On the Internet, “nobody knows you’re a dog,” as the old meme goes, and today, the same can increasingly be said of robots.
There are already scheduling robots that are virtually indistinguishable from humans, and recently students at the Georgia Institute of Technology learned that “Jill Watson” — a teaching assistant they had relied upon all semester — was in fact artificially intelligent.
“The world is full of online classes, and they’re plagued with low retention rates,” said Ashok Goel, a Georgia Tech professor who teaches a class entitled Knowledge-Based Artificial Intelligence. “One of the main reasons many students drop out is because they don’t receive enough teaching support. We created Jill as a way to provide faster answers and feedback.”
The class is a core requirement of Georgia Tech’s online master’s program in computer science, and it tends to draw a lot of questions from students. It’s offered every semester, and each time, the 300 or so students enrolled post roughly 10,000 messages in the course’s online forums, Goel estimates.
That volume has often overwhelmed Goel and his eight teaching assistants, so this time, he added a ninth: Jill.
Jill is a virtual TA, and — as her name suggests — she’s implemented on IBM’s Watson platform. Goel and his team of graduate students started to build Jill last year, including training her on the roughly 40,000 questions that had been asked in the KBAI class since it was first offered in fall 2014.
“One of the secrets of online classes is that the number of questions increases if you have more students, but the number of different questions doesn’t really go up,” Goel said. “Students tend to ask the same questions over and over again.”
Jill started work as a TA in January, but she wasn’t very good for the first few weeks, often giving odd and irrelevant answers. Her responses were posted in a forum that wasn’t visible to students.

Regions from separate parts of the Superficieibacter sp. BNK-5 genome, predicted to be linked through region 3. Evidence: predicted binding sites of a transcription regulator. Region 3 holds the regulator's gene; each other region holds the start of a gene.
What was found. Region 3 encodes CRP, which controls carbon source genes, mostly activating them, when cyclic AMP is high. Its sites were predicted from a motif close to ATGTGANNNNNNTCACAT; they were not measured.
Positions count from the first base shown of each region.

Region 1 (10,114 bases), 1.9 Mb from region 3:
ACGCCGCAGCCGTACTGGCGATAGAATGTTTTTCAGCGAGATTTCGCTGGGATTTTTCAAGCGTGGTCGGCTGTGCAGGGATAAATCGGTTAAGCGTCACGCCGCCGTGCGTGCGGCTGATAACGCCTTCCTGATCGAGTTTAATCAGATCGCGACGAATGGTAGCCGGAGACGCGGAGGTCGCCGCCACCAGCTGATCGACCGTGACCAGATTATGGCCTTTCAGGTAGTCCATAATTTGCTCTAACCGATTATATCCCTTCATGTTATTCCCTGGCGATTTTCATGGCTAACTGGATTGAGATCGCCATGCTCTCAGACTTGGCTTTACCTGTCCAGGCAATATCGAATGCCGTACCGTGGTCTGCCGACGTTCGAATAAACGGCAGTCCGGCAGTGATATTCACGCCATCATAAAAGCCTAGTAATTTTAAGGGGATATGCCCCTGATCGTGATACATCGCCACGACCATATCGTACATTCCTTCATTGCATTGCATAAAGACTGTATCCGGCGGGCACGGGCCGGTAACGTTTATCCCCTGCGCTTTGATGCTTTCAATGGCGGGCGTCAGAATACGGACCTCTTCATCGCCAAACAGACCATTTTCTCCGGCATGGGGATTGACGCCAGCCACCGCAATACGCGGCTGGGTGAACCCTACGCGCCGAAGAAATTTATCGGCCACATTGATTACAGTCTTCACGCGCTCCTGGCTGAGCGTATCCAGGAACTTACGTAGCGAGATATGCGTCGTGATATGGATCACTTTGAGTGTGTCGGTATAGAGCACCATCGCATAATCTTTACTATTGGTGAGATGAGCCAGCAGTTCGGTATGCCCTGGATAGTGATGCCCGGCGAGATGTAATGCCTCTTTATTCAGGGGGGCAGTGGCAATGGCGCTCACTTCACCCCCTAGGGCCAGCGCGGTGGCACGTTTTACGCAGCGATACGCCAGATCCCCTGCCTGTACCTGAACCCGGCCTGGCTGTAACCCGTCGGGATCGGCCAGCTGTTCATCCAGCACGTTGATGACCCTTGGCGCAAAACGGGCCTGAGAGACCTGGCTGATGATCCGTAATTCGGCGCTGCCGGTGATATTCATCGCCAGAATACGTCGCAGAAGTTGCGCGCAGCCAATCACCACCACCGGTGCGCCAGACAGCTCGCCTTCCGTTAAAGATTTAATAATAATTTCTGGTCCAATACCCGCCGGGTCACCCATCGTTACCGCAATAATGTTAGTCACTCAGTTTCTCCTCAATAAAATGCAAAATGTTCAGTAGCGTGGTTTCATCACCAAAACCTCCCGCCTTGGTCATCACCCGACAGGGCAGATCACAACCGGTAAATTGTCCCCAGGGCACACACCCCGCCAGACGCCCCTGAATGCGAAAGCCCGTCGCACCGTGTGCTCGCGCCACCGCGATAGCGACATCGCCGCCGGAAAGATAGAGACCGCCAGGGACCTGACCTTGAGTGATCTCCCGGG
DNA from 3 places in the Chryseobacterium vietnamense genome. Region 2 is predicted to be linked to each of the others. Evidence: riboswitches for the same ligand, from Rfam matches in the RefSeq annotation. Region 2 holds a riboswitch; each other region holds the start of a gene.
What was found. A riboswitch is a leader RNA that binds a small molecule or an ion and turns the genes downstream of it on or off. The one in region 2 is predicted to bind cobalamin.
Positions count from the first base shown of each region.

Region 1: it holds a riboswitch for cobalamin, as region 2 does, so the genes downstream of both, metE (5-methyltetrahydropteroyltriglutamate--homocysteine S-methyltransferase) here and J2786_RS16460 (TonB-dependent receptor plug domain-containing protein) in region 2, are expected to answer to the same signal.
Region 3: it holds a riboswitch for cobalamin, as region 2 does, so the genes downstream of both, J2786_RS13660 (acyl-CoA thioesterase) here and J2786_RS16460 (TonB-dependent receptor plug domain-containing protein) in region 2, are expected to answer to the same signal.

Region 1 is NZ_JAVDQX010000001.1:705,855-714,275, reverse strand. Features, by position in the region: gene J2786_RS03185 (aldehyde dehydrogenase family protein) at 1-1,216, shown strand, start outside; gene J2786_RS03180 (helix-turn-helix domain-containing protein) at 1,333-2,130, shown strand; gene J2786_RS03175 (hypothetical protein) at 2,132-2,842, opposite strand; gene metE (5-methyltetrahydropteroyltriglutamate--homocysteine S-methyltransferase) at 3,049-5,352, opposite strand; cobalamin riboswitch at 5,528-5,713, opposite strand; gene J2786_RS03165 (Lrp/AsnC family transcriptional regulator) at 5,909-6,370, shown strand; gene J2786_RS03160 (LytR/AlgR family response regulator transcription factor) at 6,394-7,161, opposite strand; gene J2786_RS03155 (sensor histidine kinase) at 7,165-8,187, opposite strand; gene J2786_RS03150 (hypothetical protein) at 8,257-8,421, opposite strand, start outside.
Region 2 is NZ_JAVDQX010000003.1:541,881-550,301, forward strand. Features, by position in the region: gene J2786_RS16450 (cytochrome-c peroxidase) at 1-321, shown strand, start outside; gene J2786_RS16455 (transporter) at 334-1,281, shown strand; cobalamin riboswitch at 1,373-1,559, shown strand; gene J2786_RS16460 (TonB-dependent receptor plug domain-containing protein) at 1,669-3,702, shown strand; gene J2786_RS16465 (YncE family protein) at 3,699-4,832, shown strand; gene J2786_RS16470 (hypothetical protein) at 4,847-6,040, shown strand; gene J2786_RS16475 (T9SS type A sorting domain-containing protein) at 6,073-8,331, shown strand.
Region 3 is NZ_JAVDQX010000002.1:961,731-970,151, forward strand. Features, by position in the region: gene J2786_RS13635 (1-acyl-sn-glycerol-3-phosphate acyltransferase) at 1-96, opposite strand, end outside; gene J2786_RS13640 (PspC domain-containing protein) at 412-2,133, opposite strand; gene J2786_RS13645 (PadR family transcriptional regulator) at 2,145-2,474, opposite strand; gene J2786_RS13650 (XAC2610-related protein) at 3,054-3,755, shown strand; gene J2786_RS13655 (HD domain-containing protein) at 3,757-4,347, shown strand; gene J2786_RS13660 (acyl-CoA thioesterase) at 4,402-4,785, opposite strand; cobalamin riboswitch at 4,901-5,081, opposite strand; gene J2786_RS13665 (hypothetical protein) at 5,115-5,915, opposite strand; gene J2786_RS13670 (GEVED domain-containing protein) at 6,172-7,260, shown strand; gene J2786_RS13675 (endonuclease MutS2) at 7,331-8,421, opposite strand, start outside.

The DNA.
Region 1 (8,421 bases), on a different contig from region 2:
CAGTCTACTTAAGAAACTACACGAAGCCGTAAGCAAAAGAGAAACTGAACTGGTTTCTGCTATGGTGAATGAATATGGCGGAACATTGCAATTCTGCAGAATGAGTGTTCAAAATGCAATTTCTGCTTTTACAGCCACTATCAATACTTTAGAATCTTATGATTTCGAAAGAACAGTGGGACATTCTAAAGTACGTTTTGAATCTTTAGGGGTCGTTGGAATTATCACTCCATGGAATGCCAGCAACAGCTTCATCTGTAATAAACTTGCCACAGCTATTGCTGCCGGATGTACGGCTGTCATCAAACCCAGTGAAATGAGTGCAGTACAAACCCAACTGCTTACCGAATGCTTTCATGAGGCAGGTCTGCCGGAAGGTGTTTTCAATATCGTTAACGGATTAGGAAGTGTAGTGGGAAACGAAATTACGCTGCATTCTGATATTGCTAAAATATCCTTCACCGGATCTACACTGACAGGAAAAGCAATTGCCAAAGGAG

“Initially her answers weren’t good enough because she would get stuck on keywords,” said Lalith Polepeddi, one of the graduate students who co-developed the virtual TA.
For example, on one occasion, a student asked about organizing a meet-up to go over video lessons with others, and Jill gave an answer referencing a textbook that could supplement the video lessons: same keywords, but different context.
Further tweaking ensued, and today Jill can answer questions with 97 percent certainty. Initially, the human TAs would upload her successful responses to the students, but by the end of March, Jill didn’t need any assistance: She wrote to the class directly if she was 97 percent positive her answer was correct.
The big reveal didn’t happen until late April, when Goel informed his AI students that they had actually been interacting with a bot all semester. One reportedly said her mind was “blown.” Since then some students have organized an alumni forum to learn about new developments with Jill after the class ends; another group has launched an open-source project to replicate her.
Next semester, Jill will return with a new name and a new goal: to answer 40 percent of all class questions by the end of the year.